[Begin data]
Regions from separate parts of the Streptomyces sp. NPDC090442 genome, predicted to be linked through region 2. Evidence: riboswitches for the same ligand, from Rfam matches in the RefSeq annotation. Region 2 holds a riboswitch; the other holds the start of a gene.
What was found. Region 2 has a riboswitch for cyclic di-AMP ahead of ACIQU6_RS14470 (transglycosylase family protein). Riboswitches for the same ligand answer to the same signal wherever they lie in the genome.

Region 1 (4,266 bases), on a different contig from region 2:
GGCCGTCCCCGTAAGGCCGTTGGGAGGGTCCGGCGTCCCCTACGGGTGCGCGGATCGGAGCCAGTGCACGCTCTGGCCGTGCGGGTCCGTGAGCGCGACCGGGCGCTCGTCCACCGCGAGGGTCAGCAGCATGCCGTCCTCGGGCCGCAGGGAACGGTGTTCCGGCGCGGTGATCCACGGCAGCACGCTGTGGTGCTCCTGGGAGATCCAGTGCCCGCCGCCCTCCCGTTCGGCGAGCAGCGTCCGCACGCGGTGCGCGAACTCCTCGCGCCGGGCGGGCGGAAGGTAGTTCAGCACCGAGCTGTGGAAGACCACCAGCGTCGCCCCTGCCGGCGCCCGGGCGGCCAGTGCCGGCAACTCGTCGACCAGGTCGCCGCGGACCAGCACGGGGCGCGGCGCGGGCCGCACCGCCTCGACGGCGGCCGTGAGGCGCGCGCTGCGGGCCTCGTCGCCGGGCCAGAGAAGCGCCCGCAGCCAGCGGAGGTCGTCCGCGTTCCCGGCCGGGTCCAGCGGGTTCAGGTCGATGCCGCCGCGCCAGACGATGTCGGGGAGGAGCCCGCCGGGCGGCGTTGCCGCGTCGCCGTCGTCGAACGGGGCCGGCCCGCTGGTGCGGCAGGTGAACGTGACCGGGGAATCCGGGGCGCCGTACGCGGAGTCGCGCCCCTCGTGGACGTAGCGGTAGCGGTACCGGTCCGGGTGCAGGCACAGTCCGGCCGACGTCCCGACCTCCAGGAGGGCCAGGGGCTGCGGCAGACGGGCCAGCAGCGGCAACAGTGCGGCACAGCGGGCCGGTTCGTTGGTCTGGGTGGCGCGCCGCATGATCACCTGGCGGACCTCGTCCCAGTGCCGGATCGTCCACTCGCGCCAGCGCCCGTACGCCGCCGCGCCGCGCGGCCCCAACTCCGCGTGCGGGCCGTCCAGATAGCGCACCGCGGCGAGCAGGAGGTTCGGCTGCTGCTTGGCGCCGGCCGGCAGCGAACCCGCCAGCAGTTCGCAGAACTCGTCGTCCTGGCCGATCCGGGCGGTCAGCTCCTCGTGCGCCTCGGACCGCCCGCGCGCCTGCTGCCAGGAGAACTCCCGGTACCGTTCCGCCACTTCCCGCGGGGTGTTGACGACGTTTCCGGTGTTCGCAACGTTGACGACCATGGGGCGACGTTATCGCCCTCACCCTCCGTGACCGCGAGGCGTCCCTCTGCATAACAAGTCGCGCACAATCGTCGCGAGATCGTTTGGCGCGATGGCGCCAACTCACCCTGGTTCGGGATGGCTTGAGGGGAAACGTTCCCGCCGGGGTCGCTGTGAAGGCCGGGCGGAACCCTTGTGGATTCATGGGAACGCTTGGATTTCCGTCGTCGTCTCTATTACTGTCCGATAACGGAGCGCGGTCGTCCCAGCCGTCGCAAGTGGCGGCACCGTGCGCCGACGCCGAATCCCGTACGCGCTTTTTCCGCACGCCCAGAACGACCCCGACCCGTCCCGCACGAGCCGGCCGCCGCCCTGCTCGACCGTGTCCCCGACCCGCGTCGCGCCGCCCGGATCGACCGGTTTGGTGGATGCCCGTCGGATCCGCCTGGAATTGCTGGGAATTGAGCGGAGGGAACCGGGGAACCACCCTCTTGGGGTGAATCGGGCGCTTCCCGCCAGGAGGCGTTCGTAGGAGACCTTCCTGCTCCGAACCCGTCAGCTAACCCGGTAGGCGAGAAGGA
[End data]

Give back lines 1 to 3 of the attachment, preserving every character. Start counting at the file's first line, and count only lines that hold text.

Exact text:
Regions from separate parts of the Streptomyces sp. NPDC090442 genome, predicted to be linked through region 2. Evidence: riboswitches for the same ligand, from Rfam matches in the RefSeq annotation. Region 2 holds a riboswitch; the other holds the start of a gene.
What was found. Region 2 has a riboswitch for cyclic di-AMP ahead of ACIQU6_RS14470 (transglycosylase family protein). Riboswitches for the same ligand answer to the same signal wherever they lie in the genome.

Region 1 (4,266 bases), on a different contig from region 2: